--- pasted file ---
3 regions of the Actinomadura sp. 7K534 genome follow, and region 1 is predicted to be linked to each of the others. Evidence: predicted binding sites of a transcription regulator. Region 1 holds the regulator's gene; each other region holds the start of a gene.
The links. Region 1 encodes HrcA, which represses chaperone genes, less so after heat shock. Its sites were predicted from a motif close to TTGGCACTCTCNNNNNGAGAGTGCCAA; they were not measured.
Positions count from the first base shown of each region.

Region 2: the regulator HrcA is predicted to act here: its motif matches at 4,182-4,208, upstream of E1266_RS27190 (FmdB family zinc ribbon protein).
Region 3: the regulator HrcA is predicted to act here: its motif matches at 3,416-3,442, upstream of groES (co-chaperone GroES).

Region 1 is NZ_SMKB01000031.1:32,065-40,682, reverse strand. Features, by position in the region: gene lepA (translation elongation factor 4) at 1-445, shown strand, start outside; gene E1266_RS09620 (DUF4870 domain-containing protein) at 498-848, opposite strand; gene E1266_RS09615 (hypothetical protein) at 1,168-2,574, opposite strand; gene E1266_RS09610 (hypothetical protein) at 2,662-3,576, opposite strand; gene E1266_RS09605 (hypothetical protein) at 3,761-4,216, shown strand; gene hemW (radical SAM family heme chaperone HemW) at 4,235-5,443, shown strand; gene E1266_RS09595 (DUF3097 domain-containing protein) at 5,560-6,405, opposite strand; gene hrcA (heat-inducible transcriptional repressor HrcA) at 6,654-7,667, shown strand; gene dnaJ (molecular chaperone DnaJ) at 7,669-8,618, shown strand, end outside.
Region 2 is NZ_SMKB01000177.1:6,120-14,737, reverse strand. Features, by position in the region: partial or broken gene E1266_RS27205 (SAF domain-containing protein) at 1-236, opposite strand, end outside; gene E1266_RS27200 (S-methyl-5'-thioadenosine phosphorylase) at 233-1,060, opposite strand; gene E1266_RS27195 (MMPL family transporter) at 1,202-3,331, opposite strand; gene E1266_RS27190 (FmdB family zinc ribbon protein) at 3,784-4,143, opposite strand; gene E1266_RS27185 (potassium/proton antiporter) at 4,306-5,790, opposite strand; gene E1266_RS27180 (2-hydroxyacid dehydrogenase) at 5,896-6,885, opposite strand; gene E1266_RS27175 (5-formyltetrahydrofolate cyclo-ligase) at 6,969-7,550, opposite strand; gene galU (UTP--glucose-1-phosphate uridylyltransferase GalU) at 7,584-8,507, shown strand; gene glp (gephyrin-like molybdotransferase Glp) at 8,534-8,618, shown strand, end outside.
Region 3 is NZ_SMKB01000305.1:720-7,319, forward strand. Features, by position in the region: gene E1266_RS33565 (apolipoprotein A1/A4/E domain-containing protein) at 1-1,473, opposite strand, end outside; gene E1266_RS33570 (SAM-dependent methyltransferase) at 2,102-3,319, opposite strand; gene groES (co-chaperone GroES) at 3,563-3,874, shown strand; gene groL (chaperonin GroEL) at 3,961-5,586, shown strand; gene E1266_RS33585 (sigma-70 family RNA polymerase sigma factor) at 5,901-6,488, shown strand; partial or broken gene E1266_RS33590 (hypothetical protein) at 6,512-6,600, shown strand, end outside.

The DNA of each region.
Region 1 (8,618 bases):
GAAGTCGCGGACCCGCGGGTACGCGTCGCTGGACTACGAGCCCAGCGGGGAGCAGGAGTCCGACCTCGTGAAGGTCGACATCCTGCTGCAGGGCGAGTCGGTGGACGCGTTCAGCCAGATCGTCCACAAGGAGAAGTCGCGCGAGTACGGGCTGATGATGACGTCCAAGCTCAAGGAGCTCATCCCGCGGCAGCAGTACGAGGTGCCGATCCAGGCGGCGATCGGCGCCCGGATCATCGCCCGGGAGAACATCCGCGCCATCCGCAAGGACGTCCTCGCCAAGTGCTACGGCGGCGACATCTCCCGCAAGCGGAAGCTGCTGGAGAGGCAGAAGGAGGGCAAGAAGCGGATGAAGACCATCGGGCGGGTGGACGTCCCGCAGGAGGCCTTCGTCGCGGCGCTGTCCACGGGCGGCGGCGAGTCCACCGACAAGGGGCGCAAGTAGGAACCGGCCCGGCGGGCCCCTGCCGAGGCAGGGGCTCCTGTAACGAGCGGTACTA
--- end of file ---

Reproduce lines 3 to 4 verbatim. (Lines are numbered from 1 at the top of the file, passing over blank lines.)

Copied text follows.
Positions count from the first base shown of each region.

Region 2: the regulator HrcA is predicted to act here: its motif matches at 4,182-4,208, upstream of E1266_RS27190 (FmdB family zinc ribbon protein).